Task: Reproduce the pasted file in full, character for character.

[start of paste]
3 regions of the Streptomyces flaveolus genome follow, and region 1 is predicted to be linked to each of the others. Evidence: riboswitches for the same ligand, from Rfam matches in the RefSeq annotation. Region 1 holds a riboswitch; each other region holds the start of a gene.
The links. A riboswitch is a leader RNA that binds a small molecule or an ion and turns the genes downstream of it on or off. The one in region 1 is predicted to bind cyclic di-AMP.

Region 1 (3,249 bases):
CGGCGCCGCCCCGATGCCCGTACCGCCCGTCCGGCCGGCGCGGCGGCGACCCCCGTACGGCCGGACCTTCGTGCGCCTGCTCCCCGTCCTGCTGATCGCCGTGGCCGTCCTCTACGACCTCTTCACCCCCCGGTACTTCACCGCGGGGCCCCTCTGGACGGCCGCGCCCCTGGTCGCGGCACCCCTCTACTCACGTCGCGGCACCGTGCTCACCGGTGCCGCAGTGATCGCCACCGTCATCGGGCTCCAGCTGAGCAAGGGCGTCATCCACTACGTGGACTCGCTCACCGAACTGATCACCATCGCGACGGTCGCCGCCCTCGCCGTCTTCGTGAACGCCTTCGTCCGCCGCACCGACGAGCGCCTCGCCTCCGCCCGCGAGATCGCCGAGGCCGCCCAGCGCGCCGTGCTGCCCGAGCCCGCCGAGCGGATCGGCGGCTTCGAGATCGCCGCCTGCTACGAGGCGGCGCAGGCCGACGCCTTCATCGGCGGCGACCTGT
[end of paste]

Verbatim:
3 regions of the Streptomyces flaveolus genome follow, and region 1 is predicted to be linked to each of the others. Evidence: riboswitches for the same ligand, from Rfam matches in the RefSeq annotation. Region 1 holds a riboswitch; each other region holds the start of a gene.
The links. A riboswitch is a leader RNA that binds a small molecule or an ion and turns the genes downstream of it on or off. The one in region 1 is predicted to bind cyclic di-AMP.

Region 1 (3,249 bases):
CGGCGCCGCCCCGATGCCCGTACCGCCCGTCCGGCCGGCGCGGCGGCGACCCCCGTACGGCCGGACCTTCGTGCGCCTGCTCCCCGTCCTGCTGATCGCCGTGGCCGTCCTCTACGACCTCTTCACCCCCCGGTACTTCACCGCGGGGCCCCTCTGGACGGCCGCGCCCCTGGTCGCGGCACCCCTCTACTCACGTCGCGGCACCGTGCTCACCGGTGCCGCAGTGATCGCCACCGTCATCGGGCTCCAGCTGAGCAAGGGCGTCATCCACTACGTGGACTCGCTCACCGAACTGATCACCATCGCGACGGTCGCCGCCCTCGCCGTCTTCGTGAACGCCTTCGTCCGCCGCACCGACGAGCGCCTCGCCTCCGCCCGCGAGATCGCCGAGGCCGCCCAGCGCGCCGTGCTGCCCGAGCCCGCCGAGCGGATCGGCGGCTTCGAGATCGCCGCCTGCTACGAGGCGGCGCAGGCCGACGCCTTCATCGGCGGCGACCTGT